Improving Outcomes in Out-of-Hospital Cardiac Arrest: Government Efforts, Disparities, and Challenges

In a recent session at the House of Lords, the topic of out-of-hospital cardiac arrest took centre stage. Baroness Finlay of Llandaff started the session by asking His Majesty’s Government what steps they are taking to improve outcomes in cases of sudden cardiac arrest. Lord Evans of Rainow (Conservative) represented the government and responded to this and the following questions in a 10-minute interaction. Primarily the questions focused on the earlier stages of the Chain of Survival, but thanks to Lord Aberdare (of the APPG Defibrillator group who we have presented to previously), the subject of a care pathway for survivors was raised.

Read the transcript on the government website

The Contributors

Featuring Lord Evans of Rainow (Conservative) responding to questions from the house:
Baroness Finlay of Llandaff (Crossbench)
Lord Hunt of Kings Heath (Labour)
Lord Allan of Hallam (Liberal Democrat)
Lord Moynihan (Conservative)
Baroness Wheeler (Labour)
Lord Sikka (Labour)
Lord Laming (Crossbench)
Lord Murray of Blidworth (Conservative)
Lord Aberdare (Crossbench)

The 80,000 Cardiac Arrests

It was stated that approximately 80,000 cardiac arrests occur each year out of hospital, primarily happening in homes. This figure is vastly more than is commonly reported, typically  “about/around/approx/above” 30,000.

The 30K is still a large number, but it is well short of the number quoted by Baroness Finlay and just a third of the reported OHCA calls made to Ambulance Trusts in England (2021)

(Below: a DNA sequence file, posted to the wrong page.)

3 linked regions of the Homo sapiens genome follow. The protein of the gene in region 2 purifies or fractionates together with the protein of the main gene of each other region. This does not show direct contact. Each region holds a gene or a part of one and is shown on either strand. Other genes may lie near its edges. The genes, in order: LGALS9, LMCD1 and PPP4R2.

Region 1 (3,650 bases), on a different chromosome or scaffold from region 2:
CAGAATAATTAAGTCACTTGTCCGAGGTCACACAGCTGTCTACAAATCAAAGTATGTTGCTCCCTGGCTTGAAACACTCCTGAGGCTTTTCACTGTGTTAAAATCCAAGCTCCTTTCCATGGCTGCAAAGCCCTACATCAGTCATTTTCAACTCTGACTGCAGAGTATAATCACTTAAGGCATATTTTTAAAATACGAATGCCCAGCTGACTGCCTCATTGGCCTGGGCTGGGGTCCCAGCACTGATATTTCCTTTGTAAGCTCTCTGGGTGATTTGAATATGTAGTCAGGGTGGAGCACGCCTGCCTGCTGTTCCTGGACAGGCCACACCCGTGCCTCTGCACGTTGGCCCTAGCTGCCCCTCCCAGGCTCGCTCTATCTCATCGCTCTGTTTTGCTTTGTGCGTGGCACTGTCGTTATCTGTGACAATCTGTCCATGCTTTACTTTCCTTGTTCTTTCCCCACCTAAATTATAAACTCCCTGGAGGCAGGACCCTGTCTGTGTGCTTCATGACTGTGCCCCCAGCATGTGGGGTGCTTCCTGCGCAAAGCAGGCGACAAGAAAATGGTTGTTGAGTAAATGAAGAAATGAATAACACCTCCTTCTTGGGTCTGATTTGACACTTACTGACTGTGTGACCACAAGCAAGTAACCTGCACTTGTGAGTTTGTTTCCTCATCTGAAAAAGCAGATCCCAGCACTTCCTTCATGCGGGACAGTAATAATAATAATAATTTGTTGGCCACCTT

I think the ~30,000 figure is badly misrepresented in many cases and undersells the actual problem. Where that figure is used, it essentially ignores the thousands of others who pass away without treatment. It should be noted that a sizeable proportion of these may be due to DNACPR, or the patient’s death was expected, and I’ve been told that many ambulance trusts do not report the data on these cases. However, we can get an insight into what they might be by looking at the London Ambulance Trust report from 2018-19, where of the 10,152 who had an OHCA, 4,004 (~39%) had resuscitation attempted, 1,762 (~17%) were in the DNACPR or expected group, which leaves 4,386 who did not have resuscitation attempted. In these can be extrapolated to the national figures, then tens of thousands of people are just lost in the “above 30,000” or missed out altogether “30,000”. It’s a crying shame that more emphasis isn’t placed on the higher figures more often.

Comprehensive Care Pathway for Survivors

Lord Aberdare brought up the issue of a post-cardiac arrest care pathway, stressing that survivors often receive inadequate follow-up care compared to other medical emergencies. Establishing a formal care pathway and individualised rehabilitation plans for cardiac arrest survivors is crucial, including support for families and those who perform CPR.

Misconception of Heart Attacks and Cardiac Arrest

In response to Lord Aberdare’s question, Lord Evans of Rainow made the common mistake of confusing heart attacks and cardiac arrest. These are two distinct medical events, and it’s crucial to understand the difference between these terms to address each condition accurately.

A common meme is like the following, which shows the pathological difference,

But this misses the crucial point that someone having a heart attack will be conscious and breathing and may be able to help themselves. A person having a cardiac arrest will be unconscious, not breathing, and unable to save themself from a rapidly approaching untimely end. If someone is resuscitated from a cardiac arrest, there is also a good chance they will succumb to some brain and other organ injuries.

Government’s Efforts